Ron DeSantis launched his 2024 campaign Wednesday night and, as you may have heard, it did not go exceedingly well. "DeSaster" was trending as a hashtag after the glitchy announcement event on Twitter. Calling attention to the many, many headlines describing it "horrendous" or words to that effect, Elon Musk himself put a different spin on things: "I call it 'massive attention,'" he tweeted. "Top story on Earth today." So which is it: An embarrassing failure, or did Twitter essentially crash because of legit interest in the Florida governor's campaign? "As usual, the truth is somewhere in the middle," writes Jim Geraghty at the National Review.
Geraghty finds the sentiment that this was an unprecedented political gaffe to be "spectacularly inaccurate," one that "reflects an ignorance of recent American political history that is best explained by severe amnesia." He argues that the rollout will be remembered as a minor blip as DeSantis' campaign advances. "I still believe that the key moment in the 2024 GOP presidential primary will be the first time DeSantis and Donald Trump are on the same debate stage, and the first time DeSantis challenges Trump to his face, and how that exchange plays for the two men." Until then, nobody should get too worked up. (Read the full op-ed.)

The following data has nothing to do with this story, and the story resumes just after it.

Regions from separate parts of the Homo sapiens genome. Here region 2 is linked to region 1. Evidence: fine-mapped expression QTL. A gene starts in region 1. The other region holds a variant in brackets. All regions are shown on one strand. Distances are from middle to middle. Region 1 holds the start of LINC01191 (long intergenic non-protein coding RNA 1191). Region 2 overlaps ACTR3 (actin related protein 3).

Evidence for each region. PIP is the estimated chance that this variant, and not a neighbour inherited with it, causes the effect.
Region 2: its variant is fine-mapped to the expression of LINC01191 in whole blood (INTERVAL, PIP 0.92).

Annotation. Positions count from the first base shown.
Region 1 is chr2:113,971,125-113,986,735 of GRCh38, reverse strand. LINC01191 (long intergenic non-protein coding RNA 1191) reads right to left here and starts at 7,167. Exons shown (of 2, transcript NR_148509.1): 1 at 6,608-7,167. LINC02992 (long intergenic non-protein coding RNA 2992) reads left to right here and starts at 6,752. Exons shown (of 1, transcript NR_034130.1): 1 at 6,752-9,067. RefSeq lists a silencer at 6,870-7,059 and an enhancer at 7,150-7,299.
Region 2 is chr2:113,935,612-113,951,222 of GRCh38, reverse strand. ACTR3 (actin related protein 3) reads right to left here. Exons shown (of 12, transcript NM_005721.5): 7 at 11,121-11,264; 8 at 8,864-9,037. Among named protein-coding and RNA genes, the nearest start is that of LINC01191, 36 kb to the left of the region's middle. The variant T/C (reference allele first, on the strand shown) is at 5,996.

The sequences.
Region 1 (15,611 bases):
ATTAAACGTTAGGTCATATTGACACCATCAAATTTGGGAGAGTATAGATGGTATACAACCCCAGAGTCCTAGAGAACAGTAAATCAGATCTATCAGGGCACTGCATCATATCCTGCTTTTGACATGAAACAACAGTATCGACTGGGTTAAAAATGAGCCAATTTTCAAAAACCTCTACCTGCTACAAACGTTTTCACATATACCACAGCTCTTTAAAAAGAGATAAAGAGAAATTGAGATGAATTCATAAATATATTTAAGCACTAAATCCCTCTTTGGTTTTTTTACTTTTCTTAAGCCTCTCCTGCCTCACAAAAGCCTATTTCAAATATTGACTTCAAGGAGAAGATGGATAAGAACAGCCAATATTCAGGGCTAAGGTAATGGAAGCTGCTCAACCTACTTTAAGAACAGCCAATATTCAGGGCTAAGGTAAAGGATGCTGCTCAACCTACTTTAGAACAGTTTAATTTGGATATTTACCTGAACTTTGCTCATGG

In the New York Times, Rich Lowry also pushes back against the DeSantis-is-done narrative in an essay that came out Wednesday. One bit of Lowry advice: He suggests DeSantis follow the model of Gov. Brian Kemp of Georgia when fending off Donald Trump. Kemp has maintained that "Trump had a beef with him, not the other way around" and has responded to Trump's digs "dispassionately and factually." It's proven to be effective. Republican voters may ultimately decide they want Trump's unique "show" one more time, but it's premature to make that call now. DeSantis, he writes, is "not dead yet." (Read the full piece.)